# Data Infrastructure - Graph Traversal Pattern I

I found a very good paper which describe the graph traversal pattern and its underlying infrastructure to go.

#### Introduction

Today, every tech company talks about big data. But what exactly those companies' data look like? Take Facebook as an example. Facebook owns a social network data which take people as nodes and friendships as edges. Facebook is a People Graph. For Google, it takes web documents as nodes and hyperlinks as edges. The big data Google has is a Knowledge Graph. For Pinterest, it takes 2 nodes: people and pin boards, takes interests as edges.

With all these examples, we can find theoretically they are all "Property Graphs" with attributed edges. This series of posts will discuss topics about the data infrastructure and the common operation(purpose) on top of the infrastructure. Basically, the most common operation is "Recommendation".

#### Constraint of Relational Database

Relational databases maintain a collection of tables. Each table can be defined by a set of rows and a set of columns. Traditionally, rows denote objects and columns denote properties/attributes. Usually, a problem domain is modelled over multiple tables in order to avoid data duplication. This process is known as *data normalization* . In order to unify data in separate tables, a *"join"* is used. A join combines two tables when columns of one table refer to columns of another table. Maintaining these references in a consistent state is know as a referential integrity.

An example described in that paper: we have 2 tables. One is people table and another is friendship table. We want to get all friends of Alberto Pepe.Usually, relational database has tree-structured index built on top of table.(Like B+ tree), which can enable log n query complexity.

The final operation yields the names of Alberto's friends. This example elucidates the classic join operation utilized in relational databases. By being able to join the person and friend table, its possible to move from a name efffect , to the person, to his or her friends, and then finally to their names. In effect, the join operation forms a *graph* that is dynamically constructed as one table is linked to another table. The limitation is that this graph is not explicit in the relational structure , but instead must be inferred through a series of index-intensive operations. Moreover, while only a particular subset of the data in the database may be desired, all data in all queried tables must be examined in order to extract the desired subset.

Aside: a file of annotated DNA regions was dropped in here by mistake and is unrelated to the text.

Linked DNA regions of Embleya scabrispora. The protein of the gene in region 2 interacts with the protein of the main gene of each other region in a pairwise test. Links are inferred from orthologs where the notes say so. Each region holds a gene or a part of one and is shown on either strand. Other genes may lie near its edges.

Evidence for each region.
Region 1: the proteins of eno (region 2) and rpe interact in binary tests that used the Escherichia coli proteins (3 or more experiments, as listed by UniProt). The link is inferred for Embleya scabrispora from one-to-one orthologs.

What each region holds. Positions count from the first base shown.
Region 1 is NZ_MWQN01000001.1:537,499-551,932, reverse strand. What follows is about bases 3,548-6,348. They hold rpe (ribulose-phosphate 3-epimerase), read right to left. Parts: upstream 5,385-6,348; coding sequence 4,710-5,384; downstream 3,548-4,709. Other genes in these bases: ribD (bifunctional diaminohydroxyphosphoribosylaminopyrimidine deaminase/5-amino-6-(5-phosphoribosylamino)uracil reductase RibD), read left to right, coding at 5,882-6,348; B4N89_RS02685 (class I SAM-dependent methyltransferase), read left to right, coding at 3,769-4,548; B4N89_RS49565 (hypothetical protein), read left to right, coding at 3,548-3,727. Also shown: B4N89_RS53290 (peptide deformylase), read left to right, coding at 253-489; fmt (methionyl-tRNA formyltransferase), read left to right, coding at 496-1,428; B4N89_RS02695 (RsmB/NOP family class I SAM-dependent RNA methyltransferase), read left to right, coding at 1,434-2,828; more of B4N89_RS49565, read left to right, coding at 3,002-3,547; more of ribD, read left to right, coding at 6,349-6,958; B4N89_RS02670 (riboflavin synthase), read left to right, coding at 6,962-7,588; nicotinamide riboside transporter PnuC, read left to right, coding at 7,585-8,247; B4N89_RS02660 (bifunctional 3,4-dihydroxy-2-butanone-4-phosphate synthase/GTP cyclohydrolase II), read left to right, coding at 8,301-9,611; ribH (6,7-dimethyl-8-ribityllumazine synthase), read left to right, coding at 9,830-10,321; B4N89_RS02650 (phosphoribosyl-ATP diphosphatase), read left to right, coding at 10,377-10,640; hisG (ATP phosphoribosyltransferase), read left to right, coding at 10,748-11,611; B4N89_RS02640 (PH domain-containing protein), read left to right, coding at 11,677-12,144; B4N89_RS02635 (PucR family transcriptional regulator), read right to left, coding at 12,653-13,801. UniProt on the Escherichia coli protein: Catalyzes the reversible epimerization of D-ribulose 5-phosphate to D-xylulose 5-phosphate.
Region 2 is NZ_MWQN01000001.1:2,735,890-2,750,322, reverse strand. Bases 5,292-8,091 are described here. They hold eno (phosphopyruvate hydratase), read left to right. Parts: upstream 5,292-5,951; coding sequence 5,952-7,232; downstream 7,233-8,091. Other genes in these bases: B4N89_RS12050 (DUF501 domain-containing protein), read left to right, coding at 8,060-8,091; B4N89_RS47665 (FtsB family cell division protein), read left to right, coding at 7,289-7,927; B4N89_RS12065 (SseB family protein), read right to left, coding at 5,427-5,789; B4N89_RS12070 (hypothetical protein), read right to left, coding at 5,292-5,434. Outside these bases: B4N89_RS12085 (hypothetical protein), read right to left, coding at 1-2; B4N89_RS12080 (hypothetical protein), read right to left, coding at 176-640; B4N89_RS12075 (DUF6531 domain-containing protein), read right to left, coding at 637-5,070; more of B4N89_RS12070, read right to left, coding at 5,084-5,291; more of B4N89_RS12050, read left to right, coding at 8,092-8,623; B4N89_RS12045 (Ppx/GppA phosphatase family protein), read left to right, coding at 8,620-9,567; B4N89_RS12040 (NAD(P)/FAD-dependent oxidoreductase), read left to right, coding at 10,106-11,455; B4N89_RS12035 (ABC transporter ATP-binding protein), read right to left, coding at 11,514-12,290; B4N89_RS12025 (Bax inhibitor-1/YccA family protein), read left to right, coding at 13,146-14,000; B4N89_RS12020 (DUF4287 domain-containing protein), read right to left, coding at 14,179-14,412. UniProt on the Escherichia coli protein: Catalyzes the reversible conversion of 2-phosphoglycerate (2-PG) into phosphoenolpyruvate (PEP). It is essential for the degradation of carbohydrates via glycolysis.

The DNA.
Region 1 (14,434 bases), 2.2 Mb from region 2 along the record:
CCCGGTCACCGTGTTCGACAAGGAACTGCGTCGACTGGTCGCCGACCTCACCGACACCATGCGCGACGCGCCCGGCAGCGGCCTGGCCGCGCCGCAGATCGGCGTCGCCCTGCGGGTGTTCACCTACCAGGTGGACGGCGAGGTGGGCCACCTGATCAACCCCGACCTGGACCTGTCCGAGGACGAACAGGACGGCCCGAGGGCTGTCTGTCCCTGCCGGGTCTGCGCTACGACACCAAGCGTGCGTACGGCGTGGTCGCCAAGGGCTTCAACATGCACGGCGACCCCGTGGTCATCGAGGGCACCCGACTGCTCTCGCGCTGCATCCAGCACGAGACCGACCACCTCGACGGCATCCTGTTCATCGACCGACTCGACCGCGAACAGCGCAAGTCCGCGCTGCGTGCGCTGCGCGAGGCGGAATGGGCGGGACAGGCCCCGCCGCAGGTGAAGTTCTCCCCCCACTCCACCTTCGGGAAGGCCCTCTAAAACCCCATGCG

The $log(n)$ read-time is fast for a search, as the index grow larger with the growth of the data and as more join operations are used, this model becomes inefficient. At the limit, the inferred graph that is constructed through joins is best solved, *graph database* .

#### The Graph as an Index

Most of graph theory is concerned with the development of theorems for single relational graphs. A single-relational graph maintains a set of edges, where all the edges are homogeneous. For example, all edges denote friendship or kinship, but not both together within the same structure. In application, complex domain models are more conveniently represented by multi-relational, *property graphs.* The edges in a property graph are typed or labeled and thus, edges are heterogenous. For example, a property graph can model friendship, kinship, business, communication,etc. relationships all within the same structure. Moreover, vertices and edges in a property graph maintain a set of key/value pairs. These are known as properties and allow for the representation of non-graph data,like the name of a vertex, the weight of an edge. Formally, a property graph can be defined as $G= (V,E,\lambda,\mu)$, where edges are directed, edges are labeled($\lambda$ : $E \rightarrow \sum$), and properties are a map from elements and keys to values.

Now let's see the *graph database* apporach in previous example.

In a graph, database, there is no explicit join operation because vertices maintain direct references to their adjacent edges. In many ways, the edges of the graph serve as explicit, "hard-wired" join structures. The act of traversing over an edge is the act of joining. What makes this more efficient in a graph database is that traversing from one vertex to another is a constant time operation.